• The winter survival strategy of a bee colony is unique to them
  • Bees and Wasps are very different but related
  • Only females have stingers: workers and queens
  • A workers barbed stinger becomes embedded in mammal skin– most die after stinging
  • Each colony has a distinctive scent that allows members to recognize each other
  • Not everyone is allergic to bee stings-some pain is normal
  • They gather nectar from millions of blooming flowers
  • Honey bees do have a nose – her antenna functions like a nose
  • They use their acute sense of smell and sight locate food rich flowers
  • For a long time-researchers didn’t understand bees’ flight
  • They beat their wings 200 times per second – this is what creates the buzzing sound we hear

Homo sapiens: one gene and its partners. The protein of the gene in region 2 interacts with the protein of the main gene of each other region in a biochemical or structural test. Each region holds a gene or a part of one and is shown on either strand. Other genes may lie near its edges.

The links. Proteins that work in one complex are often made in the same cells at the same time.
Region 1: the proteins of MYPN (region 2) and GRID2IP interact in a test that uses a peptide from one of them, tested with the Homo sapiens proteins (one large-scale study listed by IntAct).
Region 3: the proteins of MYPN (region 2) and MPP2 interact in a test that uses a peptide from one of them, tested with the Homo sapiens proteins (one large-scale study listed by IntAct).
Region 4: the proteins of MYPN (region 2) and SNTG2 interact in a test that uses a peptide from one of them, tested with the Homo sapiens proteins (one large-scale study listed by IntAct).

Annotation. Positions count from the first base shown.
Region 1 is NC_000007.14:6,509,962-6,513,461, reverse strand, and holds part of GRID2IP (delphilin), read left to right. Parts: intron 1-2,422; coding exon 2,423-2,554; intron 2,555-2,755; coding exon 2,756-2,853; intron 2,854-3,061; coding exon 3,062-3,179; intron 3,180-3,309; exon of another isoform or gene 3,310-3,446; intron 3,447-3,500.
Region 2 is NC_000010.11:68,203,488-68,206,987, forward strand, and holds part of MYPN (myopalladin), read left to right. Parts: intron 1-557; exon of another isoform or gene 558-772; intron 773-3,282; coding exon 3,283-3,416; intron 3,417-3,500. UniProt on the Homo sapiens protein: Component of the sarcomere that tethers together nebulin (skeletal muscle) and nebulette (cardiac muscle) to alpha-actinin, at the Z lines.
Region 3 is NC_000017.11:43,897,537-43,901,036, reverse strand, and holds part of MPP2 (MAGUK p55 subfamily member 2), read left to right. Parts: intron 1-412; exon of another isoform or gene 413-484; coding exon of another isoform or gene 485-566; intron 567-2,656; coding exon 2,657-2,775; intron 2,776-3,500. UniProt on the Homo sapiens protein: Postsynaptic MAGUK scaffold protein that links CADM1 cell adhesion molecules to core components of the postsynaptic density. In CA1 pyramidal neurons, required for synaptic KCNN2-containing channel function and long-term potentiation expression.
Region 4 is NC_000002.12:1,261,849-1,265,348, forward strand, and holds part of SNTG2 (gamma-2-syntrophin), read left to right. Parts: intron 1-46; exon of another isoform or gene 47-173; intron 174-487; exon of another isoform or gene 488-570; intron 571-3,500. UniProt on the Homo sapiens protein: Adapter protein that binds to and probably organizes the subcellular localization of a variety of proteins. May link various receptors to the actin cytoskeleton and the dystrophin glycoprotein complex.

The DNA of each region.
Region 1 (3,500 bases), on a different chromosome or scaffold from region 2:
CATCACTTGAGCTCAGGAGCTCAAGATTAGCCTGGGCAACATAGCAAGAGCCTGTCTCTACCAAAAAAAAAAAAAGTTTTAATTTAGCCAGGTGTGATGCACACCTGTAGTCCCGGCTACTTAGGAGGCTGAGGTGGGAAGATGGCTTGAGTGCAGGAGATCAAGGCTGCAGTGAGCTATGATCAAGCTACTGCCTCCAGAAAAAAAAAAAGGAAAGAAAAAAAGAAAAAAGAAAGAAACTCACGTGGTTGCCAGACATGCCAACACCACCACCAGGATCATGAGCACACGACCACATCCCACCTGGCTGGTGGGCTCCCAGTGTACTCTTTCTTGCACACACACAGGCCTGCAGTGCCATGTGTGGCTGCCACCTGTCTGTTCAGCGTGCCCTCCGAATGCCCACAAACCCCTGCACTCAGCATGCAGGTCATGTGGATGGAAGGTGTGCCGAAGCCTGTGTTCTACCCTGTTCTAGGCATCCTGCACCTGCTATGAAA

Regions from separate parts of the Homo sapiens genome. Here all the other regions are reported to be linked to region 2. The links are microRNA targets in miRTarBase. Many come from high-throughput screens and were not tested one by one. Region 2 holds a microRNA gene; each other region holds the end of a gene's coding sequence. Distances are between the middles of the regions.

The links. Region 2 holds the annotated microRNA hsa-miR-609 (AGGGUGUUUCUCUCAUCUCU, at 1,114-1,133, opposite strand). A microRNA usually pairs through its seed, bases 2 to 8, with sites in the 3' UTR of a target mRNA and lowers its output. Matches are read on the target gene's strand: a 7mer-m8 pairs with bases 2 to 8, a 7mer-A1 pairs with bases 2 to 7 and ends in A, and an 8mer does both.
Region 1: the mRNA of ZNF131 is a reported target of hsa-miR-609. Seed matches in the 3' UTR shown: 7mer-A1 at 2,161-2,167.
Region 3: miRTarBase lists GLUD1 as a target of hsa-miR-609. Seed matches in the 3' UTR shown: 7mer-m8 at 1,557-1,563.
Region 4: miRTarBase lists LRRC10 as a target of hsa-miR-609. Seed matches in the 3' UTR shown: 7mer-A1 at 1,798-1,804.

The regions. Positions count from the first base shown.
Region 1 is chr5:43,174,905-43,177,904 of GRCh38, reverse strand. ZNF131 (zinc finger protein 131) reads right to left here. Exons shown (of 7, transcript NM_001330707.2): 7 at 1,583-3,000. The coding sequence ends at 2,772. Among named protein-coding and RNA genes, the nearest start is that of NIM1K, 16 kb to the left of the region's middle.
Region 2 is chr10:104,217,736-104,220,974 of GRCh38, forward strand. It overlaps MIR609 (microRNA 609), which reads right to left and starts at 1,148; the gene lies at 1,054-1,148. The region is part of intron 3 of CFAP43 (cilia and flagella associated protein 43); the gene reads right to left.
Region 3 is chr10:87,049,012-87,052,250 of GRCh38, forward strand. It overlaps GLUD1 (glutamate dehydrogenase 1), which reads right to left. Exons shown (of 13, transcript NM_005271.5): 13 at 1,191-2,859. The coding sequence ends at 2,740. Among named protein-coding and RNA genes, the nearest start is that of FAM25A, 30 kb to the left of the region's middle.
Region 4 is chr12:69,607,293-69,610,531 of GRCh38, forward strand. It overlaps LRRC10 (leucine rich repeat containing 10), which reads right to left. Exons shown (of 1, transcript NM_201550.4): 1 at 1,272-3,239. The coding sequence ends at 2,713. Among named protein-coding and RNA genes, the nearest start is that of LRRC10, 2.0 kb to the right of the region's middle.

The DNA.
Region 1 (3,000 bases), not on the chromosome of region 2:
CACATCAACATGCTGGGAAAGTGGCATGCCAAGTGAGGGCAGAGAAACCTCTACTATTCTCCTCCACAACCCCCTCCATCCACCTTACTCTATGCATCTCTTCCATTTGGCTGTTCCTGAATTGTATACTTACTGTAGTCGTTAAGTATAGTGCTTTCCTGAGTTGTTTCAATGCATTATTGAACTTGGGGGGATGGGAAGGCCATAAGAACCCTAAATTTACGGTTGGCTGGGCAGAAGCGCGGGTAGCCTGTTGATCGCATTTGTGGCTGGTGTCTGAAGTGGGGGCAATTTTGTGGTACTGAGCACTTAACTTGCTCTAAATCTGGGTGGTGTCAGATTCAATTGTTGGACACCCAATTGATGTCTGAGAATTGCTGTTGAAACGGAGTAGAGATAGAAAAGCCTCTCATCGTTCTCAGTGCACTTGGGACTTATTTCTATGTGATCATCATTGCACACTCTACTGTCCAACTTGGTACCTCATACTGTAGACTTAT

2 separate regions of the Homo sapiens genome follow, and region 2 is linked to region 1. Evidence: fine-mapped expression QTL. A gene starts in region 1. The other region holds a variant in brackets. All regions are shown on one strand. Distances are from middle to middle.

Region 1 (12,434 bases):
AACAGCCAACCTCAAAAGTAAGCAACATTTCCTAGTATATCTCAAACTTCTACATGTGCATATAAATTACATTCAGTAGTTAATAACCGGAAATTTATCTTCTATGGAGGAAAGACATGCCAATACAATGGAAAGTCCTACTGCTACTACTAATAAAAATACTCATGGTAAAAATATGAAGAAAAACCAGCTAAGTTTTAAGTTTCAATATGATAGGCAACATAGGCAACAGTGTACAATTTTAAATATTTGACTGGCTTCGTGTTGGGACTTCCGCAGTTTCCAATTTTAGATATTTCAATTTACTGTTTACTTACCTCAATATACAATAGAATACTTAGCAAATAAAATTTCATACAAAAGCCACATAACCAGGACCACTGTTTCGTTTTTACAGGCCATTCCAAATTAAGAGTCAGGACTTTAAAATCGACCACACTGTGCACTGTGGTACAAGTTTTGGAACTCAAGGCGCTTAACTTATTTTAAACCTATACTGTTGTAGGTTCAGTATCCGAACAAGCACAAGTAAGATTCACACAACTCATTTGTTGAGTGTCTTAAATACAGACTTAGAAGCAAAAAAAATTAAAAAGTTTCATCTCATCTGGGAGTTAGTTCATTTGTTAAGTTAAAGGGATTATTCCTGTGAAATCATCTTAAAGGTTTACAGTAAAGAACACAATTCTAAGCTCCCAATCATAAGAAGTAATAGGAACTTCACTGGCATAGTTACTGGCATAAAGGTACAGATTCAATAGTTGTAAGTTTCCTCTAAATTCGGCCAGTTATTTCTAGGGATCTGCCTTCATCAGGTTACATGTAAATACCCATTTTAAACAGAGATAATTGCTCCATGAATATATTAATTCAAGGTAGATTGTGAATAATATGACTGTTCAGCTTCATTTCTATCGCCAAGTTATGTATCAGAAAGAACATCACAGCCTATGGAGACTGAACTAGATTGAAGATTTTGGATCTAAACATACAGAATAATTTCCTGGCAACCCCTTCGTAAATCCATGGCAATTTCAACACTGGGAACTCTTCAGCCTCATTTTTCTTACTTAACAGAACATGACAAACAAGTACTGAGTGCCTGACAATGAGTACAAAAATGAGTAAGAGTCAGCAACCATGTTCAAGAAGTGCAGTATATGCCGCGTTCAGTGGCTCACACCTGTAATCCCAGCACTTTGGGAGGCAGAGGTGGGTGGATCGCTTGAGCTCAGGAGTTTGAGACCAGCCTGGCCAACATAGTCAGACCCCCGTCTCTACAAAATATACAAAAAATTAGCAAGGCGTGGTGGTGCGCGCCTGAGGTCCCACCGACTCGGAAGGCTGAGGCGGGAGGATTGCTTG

• It is normal to see different colors of bees in a hive
  • The home of a honey bee family is called a beehive
  • A summer colony may contain 40,000-60,000 members
  • Babies or larvae develop and emerge from their cells as full-grown adults
  • Honey bee workers live 6 weeks in Summer but up to 6 months during Winter
  • Bees do not eat only honey – the diet is varied.
  • Some colony members die everyday-you can expect that 500 daily deaths of natural causes
  • Honey bees dance to communicate the location of rich food sources
  • Colony members communicate with chemical messengers called pheromones
  • Bees need rest and often sleep inside the hive
  • The hard work of a colony is celebrated in many bee quotes
  • A single worker will make about 1/12 of a teaspoon of honey in her lifetime
  • Over Winter, less work is required, and the Winter bees have larger fat bodies
  • Bees can fly up to 15 MPH. On very windy days, they may not leave the hive to forage